• Redundantly, at the risk of being redundant, there is concern over a lack of men in nursing. Men are especially valued specializations requiring heavy lifting (traditionally, post-op orthopaedic floors, rehab, some medical floors). There isn't nearly as many resources being put to men in nursing as there seems to be women going into "Computer Science." I put quotes on that, since many of the 'civilians' I talk to think Computer Science is one and the same as web and 'app' development.
        • by eepok ( 545733 )
          Speaking of the "heavy lifting" requirement, nothing would make me happier than seeing better female representation in heavy/hard labor industries. There have been some highly visible construction industry cases wherein females in the industry were treated inappropriately. But those women were setting the groundwork.

          Then there's plumbing, sewage, heavy machinery, roadwork, waste management, etc.

          Those are the high visibility and hard working positions that, if females started competing for, males wou
      • by nbauman ( 624611 )

        Why does nobody ever worry about boys under-representation on things, like Nursing ?

        I mean, I know the reason why there are disparities between genders in certain fields, and it isn't representative of some hidden misogynist agenda of the HeMan Woman's Haters Club. The fact is, that there are Gender Attractions to certain kinds of work, and why can't we just leave it at that.

        Men and Women tend to be different.

        Actually, back in the 1970s and 1980s, there was some discussion in the nursing profession about the overabundance of women. One of the nursing associations had a logo with a stylized design of a nurse, that looked female. After some discussion, they changed the design to make it more androgynous. But the ratio of male to female nurses hasn't changed much.

        I would hypothesize that there was a strong movement to move women into more desirable male occupations. But there was no corresponding movement to move m

    • My problem with the whole "there aren't enough girls in CS" thing is that everyone assumes that males are specifically targeted and tracked into computer-related academic/research/career paths.

      Well that's not really a problem. Even if there's not a natural 50/50 ratio of males/females that want to go into computer-related careers, now that it's a law, the government will be able to force girls to choose those careers at gunpoint if needs be.

  • by nimbius ( 983462 ) on Thursday June 11, 2015 @10:52AM (#49891869) Homepage
    I dont have any issues with additional CS or code education in schools, but we need to reconsider how we go about this. educators should take aim at systemic inequality in the classroom and foster a more collaborative experience for everyone. What we typically get from Microsoft and company is half-assed attempts to make computer science pink, cuddly, and dollhouse-shaped. as fo the whole 'The U.S. is facing a shortage of CS graduates.' drumbeat, it is disingenous in its wording. What Microsoft bemoans is the lack of CS graduates as disposably plentiful and affordable as fry-o-lator cooks at McDonalds. Weve spent so much time asking why everyone doesnt code, that we never stopped to ask if everyone could or even should code.
  • by BitZtream ( 692029 ) on Thursday June 11, 2015 @11:02AM (#49891929)

    Yea, this is a great thing to teach our kids ... do things you can't afford to do, and force someone else to pay for it or beg for money to do so.

    WTF happened to running a balanced budget and setting a good example to our kids about living within their means, why the fuck are we teaching them in elementary school that you can depend on someone else to give you hand outs to survive.

    Its no wonder the rest of the world likes to take our jobs, we're raising a bunch of dependent babies.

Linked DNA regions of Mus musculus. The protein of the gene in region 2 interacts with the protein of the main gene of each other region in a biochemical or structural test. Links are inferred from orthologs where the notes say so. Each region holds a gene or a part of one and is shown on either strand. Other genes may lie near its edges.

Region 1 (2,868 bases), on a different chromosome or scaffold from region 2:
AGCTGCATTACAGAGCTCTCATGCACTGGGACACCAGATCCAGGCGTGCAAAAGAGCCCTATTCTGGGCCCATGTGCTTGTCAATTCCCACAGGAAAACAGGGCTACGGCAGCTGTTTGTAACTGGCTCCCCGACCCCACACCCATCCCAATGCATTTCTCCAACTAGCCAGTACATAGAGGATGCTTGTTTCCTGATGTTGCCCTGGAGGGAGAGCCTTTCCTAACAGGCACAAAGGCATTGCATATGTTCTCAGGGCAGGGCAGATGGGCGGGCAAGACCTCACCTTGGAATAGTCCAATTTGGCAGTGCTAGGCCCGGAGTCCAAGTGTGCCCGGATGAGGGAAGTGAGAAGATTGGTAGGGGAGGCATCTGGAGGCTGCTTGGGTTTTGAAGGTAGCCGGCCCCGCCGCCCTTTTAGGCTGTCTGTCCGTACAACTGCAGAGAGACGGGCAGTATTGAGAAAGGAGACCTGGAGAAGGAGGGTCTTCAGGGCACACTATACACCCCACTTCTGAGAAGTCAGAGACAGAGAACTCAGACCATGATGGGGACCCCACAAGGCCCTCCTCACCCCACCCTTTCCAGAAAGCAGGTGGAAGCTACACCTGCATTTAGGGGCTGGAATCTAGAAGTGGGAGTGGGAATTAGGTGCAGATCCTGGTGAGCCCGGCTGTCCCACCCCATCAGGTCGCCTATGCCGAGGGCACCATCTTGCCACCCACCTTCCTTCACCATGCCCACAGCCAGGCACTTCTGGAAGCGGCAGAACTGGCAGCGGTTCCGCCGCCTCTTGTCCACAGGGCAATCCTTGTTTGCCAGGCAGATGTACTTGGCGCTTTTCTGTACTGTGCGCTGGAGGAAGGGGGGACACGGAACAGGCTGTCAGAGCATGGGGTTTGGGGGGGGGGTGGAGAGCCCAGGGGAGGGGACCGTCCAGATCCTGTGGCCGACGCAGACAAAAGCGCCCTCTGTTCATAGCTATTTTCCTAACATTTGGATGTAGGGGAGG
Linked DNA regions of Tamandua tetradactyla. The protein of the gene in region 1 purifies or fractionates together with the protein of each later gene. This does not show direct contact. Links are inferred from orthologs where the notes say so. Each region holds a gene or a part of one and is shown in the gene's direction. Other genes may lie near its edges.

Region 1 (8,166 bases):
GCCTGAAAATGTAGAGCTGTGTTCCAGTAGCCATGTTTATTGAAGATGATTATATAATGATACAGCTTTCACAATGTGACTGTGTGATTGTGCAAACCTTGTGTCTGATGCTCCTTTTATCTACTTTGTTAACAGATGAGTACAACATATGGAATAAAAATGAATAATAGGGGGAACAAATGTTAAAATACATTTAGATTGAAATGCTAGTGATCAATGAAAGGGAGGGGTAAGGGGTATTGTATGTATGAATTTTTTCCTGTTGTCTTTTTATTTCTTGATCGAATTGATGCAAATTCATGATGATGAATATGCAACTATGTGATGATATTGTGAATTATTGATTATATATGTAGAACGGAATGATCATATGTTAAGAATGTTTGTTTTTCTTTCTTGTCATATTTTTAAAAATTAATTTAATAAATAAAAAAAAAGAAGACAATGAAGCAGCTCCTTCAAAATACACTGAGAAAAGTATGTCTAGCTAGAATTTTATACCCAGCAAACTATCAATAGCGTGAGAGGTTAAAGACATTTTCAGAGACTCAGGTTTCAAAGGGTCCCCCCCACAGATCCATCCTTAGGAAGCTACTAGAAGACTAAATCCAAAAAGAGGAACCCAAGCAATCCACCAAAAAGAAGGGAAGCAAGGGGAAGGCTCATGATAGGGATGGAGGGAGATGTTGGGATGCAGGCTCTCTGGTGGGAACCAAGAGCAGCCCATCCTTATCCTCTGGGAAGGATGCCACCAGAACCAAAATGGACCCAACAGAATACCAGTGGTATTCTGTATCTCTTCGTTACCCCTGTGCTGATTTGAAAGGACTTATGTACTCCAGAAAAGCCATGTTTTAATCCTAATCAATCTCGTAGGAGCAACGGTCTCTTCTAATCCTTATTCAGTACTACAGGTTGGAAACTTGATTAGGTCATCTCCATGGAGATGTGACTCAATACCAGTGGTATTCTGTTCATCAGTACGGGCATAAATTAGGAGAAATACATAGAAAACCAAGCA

GIRLS DON'T FUCKING LIKE COMPUTER SCIENCE, GET THE FUCK OVER IT.

    Its not because all men in it are assholes, its BECAUSE THEY DON'T FUCKING LIKE IT. They are wired differently than men, this is a KNOWN AND ACCEPTED FACT to anyone who doesn't have political correctness shoved so far up their ass they can taste it.

    Women do somethings better than men, and like some things men don't like, and dislike some things that men like ... conversely, Men do some things better than women, like things women don't like and dislike some things that men like.

    YES THERE ARE EXCEPTIONS, but those are tiny number and you don't change everything because someone who doesn't even DO CS work thinks there should be more women in CS work.

    Men and women ARE NOT EQUAL. STOP TRYING TO PRETEND THEY ARE.

    If you think men and women are 100% equal, then you haven't paid attention to even basic anatomy.

    I'm not saying one is better than the other, I'm saying they aren't the same and its fucking stupid to keep shoving shit down the throats of one of the sexes just to appease some douche who things he's crusading for the good of all women.

    • ... this is a KNOWN AND ACCEPTED FACT ...

      I don't know it and I don't accept it.

      Citation, please.

    • When did Slashdot turn so misogynist?

      Evidence 1: The parent of this post.

      Evidence 2: The moderators got it to a 5 rating.
    • GIRLS DON'T FUCKING LIKE COMPUTER SCIENCE, GET THE FUCK OVER IT.

      Its not because all men in it are assholes, its BECAUSE THEY DON'T FUCKING LIKE IT. They are wired differently than men, this is a KNOWN AND ACCEPTED FACT to anyone who doesn't have political correctness shoved so far up their ass they can taste it.

      Absolutely. There obviously can't be any external factors that could discourage girls from getting into computer science.

  • If Software developers made $250-500k a year, I guarantee there would be no shortage of CS graduates.
    • by ranton ( 36917 )

      If Software developers made $250-500k a year, I guarantee there would be no shortage of CS graduates.

      Of course there would be no shortage, because 80% of current United States CS-related jobs would be off-shored to countries without such outrageous salaries. If you inflate wages above what the market will bear (taking into account the international market), then any industry will suffer the same fate the US auto industry suffered last century.